Science Fair Project Encyclopedia
Nicola Vicentino (1511 – 1575 or 1576) was an Italian music theorist and composer of the Renaissance. He was one of the most visionary musicians of the age, inventing, among other things, a microtonal keyboard, and devising a practical system of chromatic writing two hundred years before the rise of equal temperament.
He was born in Vicenza, but little is known of his early life. He may have studied with Adrian Willaert in Venice, which was close by, and he acquired an early interest in the contemporary humanistic revival, including the study of ancient Greek music theory and performance practice (about which little was known, but was then being uncovered, through the work of scholars such as Girolamo Mei and Giangiorgio Trissino ).
At some time in the 1530s or early 1540s he went to Ferrara, which was to become the center for experimental secular music in Italy from the middle to the end of the 16th century. Apparently he served as a music tutor to the Duke of Este as well as some of his family members, and some of Vicentino's music was sung at the court of Ferrara.
During the late 1540s his reputation as a music theorist grew. He established his reputation as a composer with his publication of a book of madrigals in Venice in 1546, and in 1551 he took part in one of the most famous events in 16th century music theory, the debate between Vicente Lusitano and himself in Rome in 1551. The topic of the debate was the relationship of the ancient Greek genera to contemporary music practice, in particular whether contemporary music could be explained in terms of the diatonic genus alone (as Lusitano claimed) or (as Vicentino claimed) was best described as a combination of the diatonic, chromatic, and enharmonic genera, the last of which contained a microtone. The debate was rather unlike those among contemporary musicologists, being more like a refereed prize fight, with a panel of judges; they awarded the prize to Lusitano. Unbowed, Vicentino continued his experiments, and went on to build the arcicembalo which could play the music he described in his publications.
After a short time in Rome, Vicentino returned to Ferrara, and later moved to Siena. In 1563 he became maestro di cappella at the cathedral in Vicenza, thus returning to his home city, but only briefly, for he accepted a position in Milan in 1565. Around 1570 he had some connection with the Bavarian court in Munich, though he may never have gone there. He died in Milan during the plague of 1575-1576, though his exact date of death is not known.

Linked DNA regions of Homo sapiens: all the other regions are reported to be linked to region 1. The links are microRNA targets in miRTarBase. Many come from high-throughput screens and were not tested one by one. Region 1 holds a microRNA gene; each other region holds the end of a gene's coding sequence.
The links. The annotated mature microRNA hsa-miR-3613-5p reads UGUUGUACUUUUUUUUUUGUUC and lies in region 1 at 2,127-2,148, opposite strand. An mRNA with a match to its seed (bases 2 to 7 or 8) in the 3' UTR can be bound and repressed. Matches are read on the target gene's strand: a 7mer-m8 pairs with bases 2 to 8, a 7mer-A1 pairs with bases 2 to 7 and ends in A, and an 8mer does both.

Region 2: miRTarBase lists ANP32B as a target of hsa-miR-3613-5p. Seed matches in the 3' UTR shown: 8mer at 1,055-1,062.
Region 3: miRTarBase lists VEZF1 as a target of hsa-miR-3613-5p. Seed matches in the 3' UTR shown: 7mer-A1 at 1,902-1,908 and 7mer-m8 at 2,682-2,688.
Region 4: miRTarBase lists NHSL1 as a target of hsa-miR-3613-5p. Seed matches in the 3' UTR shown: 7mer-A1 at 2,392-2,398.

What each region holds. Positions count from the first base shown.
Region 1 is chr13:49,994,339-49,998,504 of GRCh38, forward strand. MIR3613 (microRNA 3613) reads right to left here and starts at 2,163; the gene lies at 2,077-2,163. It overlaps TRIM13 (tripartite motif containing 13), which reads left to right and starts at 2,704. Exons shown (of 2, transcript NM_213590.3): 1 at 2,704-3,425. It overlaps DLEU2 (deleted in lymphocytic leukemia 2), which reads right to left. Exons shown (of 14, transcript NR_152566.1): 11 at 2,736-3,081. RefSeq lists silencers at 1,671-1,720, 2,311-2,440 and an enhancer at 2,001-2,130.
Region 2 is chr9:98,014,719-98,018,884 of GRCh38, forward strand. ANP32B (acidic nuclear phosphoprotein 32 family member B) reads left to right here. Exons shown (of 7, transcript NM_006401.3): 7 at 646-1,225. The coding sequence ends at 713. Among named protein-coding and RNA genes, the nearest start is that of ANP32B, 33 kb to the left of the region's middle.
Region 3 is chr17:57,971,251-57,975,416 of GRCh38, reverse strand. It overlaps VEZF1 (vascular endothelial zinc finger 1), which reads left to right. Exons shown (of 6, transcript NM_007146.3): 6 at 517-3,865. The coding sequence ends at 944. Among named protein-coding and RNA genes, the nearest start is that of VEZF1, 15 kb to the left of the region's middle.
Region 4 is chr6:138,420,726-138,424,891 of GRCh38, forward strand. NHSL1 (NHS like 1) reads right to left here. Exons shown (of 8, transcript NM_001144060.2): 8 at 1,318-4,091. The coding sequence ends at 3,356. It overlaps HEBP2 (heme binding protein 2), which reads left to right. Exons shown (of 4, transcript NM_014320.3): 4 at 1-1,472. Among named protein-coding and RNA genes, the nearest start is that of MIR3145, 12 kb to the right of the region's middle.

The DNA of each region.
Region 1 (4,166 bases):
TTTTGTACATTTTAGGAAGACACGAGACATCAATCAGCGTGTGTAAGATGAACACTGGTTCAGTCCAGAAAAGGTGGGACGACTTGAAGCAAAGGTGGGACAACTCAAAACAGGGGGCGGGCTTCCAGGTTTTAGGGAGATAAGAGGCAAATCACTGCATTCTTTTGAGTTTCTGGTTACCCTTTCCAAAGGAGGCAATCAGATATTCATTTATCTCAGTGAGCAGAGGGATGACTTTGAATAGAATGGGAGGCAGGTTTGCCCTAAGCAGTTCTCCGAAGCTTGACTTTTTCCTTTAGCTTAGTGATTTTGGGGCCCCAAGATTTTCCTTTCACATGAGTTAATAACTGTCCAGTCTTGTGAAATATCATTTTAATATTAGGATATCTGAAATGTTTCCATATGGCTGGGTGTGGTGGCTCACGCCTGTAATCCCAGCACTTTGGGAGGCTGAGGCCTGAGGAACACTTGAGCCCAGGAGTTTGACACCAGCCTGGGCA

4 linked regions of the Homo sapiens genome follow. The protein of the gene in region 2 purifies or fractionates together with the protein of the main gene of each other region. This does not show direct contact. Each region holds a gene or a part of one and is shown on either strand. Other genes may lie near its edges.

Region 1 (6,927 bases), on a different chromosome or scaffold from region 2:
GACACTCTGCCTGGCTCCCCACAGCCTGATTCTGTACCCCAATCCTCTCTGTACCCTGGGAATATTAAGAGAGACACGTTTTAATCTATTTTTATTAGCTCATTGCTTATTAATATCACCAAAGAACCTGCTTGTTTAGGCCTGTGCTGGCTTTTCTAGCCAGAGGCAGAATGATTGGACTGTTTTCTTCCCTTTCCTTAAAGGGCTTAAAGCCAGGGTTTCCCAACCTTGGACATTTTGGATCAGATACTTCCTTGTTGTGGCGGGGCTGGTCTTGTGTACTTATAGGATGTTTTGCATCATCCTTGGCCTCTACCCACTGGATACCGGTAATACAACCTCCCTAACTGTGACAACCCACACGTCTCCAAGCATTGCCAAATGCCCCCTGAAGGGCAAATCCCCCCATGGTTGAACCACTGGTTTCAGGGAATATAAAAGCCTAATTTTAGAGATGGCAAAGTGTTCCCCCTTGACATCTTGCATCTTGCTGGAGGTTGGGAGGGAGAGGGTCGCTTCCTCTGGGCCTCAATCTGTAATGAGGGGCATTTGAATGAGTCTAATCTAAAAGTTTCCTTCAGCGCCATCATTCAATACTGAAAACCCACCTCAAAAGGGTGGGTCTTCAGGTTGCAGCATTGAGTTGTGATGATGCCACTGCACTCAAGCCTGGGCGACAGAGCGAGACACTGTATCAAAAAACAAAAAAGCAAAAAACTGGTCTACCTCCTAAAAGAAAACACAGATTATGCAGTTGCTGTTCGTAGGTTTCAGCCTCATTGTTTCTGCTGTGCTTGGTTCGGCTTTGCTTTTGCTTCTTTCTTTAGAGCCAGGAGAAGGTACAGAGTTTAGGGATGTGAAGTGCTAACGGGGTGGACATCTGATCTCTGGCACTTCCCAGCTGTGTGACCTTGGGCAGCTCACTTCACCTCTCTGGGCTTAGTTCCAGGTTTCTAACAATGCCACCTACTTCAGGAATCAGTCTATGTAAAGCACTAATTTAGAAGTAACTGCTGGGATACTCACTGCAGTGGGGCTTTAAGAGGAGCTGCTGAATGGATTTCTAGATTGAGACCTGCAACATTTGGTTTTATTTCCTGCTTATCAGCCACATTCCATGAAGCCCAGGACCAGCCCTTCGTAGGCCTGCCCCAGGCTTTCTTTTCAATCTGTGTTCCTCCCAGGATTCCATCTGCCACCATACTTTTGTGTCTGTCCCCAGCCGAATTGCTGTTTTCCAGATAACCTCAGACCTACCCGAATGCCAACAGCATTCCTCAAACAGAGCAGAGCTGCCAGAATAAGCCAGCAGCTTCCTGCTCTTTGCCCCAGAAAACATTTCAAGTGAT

In the 1550s, in Italy, there was an surge of interest in chromatic composition, some of which was part of the movement known as musica reservata, and some of which was motivated by research into ancient Greek music, including modes and genera. Composers such as Cipriano de Rore, Orlande de Lassus and others wrote music which was impossible to sing in tune without having a system for adjusting the pitch of chromatic intervals in some way. Several theorists attacked the problem, including Vicentino.
In 1555 he published his most famous work, L'antica musica ridotta alla moderna prattica (ancient music adapted to modern practice), in which he fully explained his ideas linking ancient Greek musical theory and practice with contemporary works. In this work he expanded and justified many of the ideas which he first brought up in his debate with Lusitano. Whether or not Lusitano ever attempted to refute Vicentino's expanded version is not known; however Vicentino's book was influential with the group of madrigalists working in Ferrara in the next two decades, including Luzzasco Luzzaschi and Carlo Gesualdo.
Vicentino's most famous invention was the arcicembalo , a keyboard containing 36 keys to the octave. Using this keyboard, it was possible to play acoustically satisfactory intervals in any key, and therefore some of the recently composed music in a chromatic style, which was only in tune when sung, could be played on the keyboard. Later he applied the same keyboard layout to the arciorgano , a microtonal keyboard for the organ. While these keyboards did not achieve wide popularity, they did attempt to solve a difficult problem which was not solved in a standardized way until the advent of equal temperament in the 18th century.
References and further reading
- The New Grove Dictionary of Music and Musicians, ed. Stanley Sadie. 20 vol. London, Macmillan Publishers Ltd., 1980. ISBN 1561591742
- Gustave Reese, Music in the Renaissance. New York, W.W. Norton & Co., 1954. ISBN 0393095304
- Edwin M. Ripin: "Arcicembalo", Henry W. Kaufmann/Robert L. Kendrick, "Nicola Vicentino," Grove Music Online ed. L. Macy (Accessed January 8, 2005), Grove Music Online
The contents of this article is licensed from www.wikipedia.org under the GNU Free Documentation License. Click here to see the transparent copy and copyright details